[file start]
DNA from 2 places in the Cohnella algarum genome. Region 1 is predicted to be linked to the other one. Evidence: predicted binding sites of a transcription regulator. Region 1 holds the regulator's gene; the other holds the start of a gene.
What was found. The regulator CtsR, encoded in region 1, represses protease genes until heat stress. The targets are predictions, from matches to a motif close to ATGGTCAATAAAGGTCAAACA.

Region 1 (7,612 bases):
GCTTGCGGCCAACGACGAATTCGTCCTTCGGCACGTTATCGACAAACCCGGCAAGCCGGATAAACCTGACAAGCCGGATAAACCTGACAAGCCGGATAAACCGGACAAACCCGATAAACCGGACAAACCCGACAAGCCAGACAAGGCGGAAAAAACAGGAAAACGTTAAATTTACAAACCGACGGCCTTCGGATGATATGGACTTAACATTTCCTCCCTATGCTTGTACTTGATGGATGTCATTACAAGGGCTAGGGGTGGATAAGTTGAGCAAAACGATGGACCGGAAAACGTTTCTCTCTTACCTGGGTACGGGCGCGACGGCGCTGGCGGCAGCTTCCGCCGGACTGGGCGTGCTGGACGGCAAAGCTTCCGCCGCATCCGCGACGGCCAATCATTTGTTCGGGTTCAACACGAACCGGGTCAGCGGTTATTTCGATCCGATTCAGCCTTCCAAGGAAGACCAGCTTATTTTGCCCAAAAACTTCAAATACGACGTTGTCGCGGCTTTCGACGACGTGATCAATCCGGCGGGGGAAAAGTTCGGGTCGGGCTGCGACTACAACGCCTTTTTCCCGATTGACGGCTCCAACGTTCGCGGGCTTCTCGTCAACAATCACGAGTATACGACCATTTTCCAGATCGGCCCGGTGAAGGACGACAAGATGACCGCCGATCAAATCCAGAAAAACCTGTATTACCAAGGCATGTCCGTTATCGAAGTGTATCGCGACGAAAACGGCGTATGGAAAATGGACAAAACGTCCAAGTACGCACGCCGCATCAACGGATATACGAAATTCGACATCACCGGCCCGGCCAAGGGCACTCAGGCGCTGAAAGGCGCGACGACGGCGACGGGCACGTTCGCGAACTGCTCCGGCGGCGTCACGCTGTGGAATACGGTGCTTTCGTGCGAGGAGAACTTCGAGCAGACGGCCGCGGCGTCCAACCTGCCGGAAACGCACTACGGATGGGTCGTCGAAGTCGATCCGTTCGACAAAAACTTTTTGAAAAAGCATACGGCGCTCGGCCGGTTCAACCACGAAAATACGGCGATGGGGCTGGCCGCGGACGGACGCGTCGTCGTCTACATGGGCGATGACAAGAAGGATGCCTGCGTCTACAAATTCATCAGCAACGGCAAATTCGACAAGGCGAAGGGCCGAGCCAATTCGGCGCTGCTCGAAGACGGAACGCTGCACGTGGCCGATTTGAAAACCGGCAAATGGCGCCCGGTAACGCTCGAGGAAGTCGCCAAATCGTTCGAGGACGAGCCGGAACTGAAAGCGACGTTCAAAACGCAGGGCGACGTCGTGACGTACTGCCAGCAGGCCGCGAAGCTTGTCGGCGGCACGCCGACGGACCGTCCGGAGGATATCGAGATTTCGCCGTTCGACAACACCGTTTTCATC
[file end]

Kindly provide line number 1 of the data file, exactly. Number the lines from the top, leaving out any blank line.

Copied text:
DNA from 2 places in the Cohnella algarum genome. Region 1 is predicted to be linked to the other one. Evidence: predicted binding sites of a transcription regulator. Region 1 holds the regulator's gene; the other holds the start of a gene.